Sustainable and Impact Investing: More than just a feel-good approach

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Learn more about how this framework could help you pursue competitive returns while also potentially reducing portfolio risk.
Sustainable and impact investing, once considered the new kid on the investing block, is proving its staying power. Millions of investors today take sustainability issues into account when deciding how to allocate their investments — and their numbers are growing.
These investors aren't just asking questions about a company's carbon footprint, the wages and conditions of its workers and board diversity, among other things. They're making these investing decisions because data shows that doing so increasingly makes sense from a financial perspective. "A significant body of research points to the potential for enhanced returns and reduced risk when you incorporate both environmental, social and governance, or ESG, analysis and traditional investment analysis in your decision making," says Anna Snider, head of Due Diligence in the Chief Investment Office for Merrill and Bank of America Private Bank. In fact, she adds, "In today's structurally changing world, we believe that incorporating the themes of sustainable and impact investing is an imperative for investors who seek to minimize risk and create a potential for return."
In today's structurally changing world, we believe that incorporating the themes of sustainable and impact investing is an imperative for investors who seek to minimize risk and create a potential for return.
— Anna Snider,
head of Due Diligence, Chief Investment Office,
Merrill and Bank of America Private Bank

What the numbers tell us

In a 2020 study, Hermes Investment Management found that companies with good or improving ESG characteristics, on average, outperform companies with poor or worsening characteristics.Footnote 1 More recently, in 2022's volatile markets, the broad Morningstar U.S. Sustainability Index outperformed its parent index, the Morningstar U.S. Large-Mid Cap Index, falling 18.09% compared with the latter's 19.5% decline. It also outperformed the S&P 500 Index, which dropped 19.4% during the same time period.Footnote 2 BofA Global Research, meanwhile, finds strong connections between diversity in leadership teams and higher corporate revenue related to innovation.Footnote 3
Because global challenges present considerable risk to the economy and to individual companies, sustainable investing also can help you manage portfolio risk, notes Ekaterina Gradovich, ESG Due Diligence Analyst in the Chief Investment Office for Merrill and Bank of America Private Bank. For example, she says, "the substantial economic transformation required for the energy transition and energy independence may determine which businesses remain competitive and profitable in the not-too-distant future."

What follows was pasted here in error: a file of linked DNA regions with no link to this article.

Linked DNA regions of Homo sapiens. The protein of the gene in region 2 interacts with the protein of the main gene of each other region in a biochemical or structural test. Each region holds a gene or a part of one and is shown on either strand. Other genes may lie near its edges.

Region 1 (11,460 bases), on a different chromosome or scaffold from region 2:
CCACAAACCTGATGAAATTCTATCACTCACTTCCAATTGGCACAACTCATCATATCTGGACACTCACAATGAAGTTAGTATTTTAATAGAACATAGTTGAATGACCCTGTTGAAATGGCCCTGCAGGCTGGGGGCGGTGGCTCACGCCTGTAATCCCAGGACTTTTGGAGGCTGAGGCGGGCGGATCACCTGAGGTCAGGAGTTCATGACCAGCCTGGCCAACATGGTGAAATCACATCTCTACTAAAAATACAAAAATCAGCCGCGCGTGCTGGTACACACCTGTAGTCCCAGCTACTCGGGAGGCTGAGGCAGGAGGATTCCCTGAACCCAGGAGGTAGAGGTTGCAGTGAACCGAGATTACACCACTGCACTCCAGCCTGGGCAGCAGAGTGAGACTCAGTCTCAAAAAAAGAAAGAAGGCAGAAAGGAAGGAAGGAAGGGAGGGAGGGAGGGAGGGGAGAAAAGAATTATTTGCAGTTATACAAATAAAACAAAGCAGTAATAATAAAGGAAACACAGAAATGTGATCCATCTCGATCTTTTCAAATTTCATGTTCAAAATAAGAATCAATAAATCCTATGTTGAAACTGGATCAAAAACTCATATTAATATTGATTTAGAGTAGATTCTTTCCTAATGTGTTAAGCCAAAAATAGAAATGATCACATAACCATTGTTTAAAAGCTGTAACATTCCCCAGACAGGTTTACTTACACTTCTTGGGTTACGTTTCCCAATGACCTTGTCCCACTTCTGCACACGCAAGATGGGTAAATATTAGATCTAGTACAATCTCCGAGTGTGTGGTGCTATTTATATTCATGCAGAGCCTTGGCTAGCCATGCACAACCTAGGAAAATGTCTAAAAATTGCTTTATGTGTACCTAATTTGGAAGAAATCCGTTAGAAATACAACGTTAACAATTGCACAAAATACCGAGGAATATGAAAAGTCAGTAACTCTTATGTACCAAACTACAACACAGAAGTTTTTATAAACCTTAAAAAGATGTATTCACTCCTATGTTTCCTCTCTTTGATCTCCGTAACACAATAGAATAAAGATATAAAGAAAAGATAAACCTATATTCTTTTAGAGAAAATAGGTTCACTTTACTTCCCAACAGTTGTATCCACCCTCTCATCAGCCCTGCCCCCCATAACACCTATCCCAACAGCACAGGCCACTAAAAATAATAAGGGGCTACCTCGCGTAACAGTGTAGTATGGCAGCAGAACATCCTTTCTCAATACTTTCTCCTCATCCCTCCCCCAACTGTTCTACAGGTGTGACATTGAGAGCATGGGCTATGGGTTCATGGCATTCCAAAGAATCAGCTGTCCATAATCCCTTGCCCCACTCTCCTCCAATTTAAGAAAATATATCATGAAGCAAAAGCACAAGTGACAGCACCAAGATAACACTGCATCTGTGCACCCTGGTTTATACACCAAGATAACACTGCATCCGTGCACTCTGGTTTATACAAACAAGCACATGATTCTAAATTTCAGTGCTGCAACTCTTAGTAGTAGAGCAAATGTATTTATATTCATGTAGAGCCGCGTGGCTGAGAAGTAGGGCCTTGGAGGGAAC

In addition, a sustainable and impact investing framework could potentially help provide a buffer for your portfolio from companies whose products or practices may expose them to fines, reputational damage, difficulty retaining employees, or other problems. "These factors introduce risks that investors need to consider," Gradovich says. Of 17 bankruptcies among S&P 500 companies from 2005 to 2015, 15 (90%) involved organizations with histories of poor environmental and social scores, BofA Global Research found.Footnote 4

The ABCs of sustainable investing

Avoid approach

Consider strategies that seek to reduce negative social or environmental effects and help to manage risk by limiting certain exposures. For example: Excluding holdings at risk of regulatory action due to poor labor practices.

Benefit approach

Explore strategies that seek to support positive social or environmental practices and enhance potential for long-term competitive financial returns. For example: Companies leading on energy efficiency metrics.

Contribute approach

Look into strategies that seek to advance positive, measurable social or environmental outcomes and target opportunities where impact is intrinsic to financial performance. For example: Social impact bonds.
Source: Chief Investment Office, "Impactonomics®: Performance Realities: Revisited," March 2023.

ESG ratings — just a starting point

Critics have argued that the slew of ESG ratings services purporting to identify the best (or worst) companies from a sustainability perspective vary in quality and lack consistency of measurement standards. "Some of the criticism is valid," notes Gradovich. "Ratings are only as good as the underlying data, and they often rely too heavily on past performance, without taking into account where a company is going," she adds. Or they may ignore that a "good" company in terms of ESG practices has a poor financial record. Companies that perform well in, say, social or governance areas, but may be lagging in environmental performance, may still receive high ratings from third-party data providers.